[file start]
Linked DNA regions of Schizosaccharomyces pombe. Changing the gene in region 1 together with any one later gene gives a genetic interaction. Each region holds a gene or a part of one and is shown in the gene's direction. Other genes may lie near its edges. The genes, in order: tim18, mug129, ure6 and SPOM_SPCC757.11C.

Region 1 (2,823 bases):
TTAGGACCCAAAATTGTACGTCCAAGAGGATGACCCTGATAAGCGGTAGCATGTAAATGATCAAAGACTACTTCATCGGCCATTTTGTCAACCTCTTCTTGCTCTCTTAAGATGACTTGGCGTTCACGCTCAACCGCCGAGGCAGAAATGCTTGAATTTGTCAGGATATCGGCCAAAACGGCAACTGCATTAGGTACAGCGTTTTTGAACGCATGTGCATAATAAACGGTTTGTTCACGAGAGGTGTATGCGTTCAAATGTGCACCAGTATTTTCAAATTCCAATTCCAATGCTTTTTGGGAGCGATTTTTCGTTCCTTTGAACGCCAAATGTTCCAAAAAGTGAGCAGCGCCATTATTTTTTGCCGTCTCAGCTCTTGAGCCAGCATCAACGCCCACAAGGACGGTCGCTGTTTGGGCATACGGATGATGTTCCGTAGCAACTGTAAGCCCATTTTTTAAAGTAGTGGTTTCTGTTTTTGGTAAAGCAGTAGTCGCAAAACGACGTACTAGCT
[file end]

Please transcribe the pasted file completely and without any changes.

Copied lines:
Linked DNA regions of Schizosaccharomyces pombe. Changing the gene in region 1 together with any one later gene gives a genetic interaction. Each region holds a gene or a part of one and is shown in the gene's direction. Other genes may lie near its edges. The genes, in order: tim18, mug129, ure6 and SPOM_SPCC757.11C.

Region 1 (2,823 bases):
TTAGGACCCAAAATTGTACGTCCAAGAGGATGACCCTGATAAGCGGTAGCATGTAAATGATCAAAGACTACTTCATCGGCCATTTTGTCAACCTCTTCTTGCTCTCTTAAGATGACTTGGCGTTCACGCTCAACCGCCGAGGCAGAAATGCTTGAATTTGTCAGGATATCGGCCAAAACGGCAACTGCATTAGGTACAGCGTTTTTGAACGCATGTGCATAATAAACGGTTTGTTCACGAGAGGTGTATGCGTTCAAATGTGCACCAGTATTTTCAAATTCCAATTCCAATGCTTTTTGGGAGCGATTTTTCGTTCCTTTGAACGCCAAATGTTCCAAAAAGTGAGCAGCGCCATTATTTTTTGCCGTCTCAGCTCTTGAGCCAGCATCAACGCCCACAAGGACGGTCGCTGTTTGGGCATACGGATGATGTTCCGTAGCAACTGTAAGCCCATTTTTTAAAGTAGTGGTTTCTGTTTTTGGTAAAGCAGTAGTCGCAAAACGACGTACTAGCT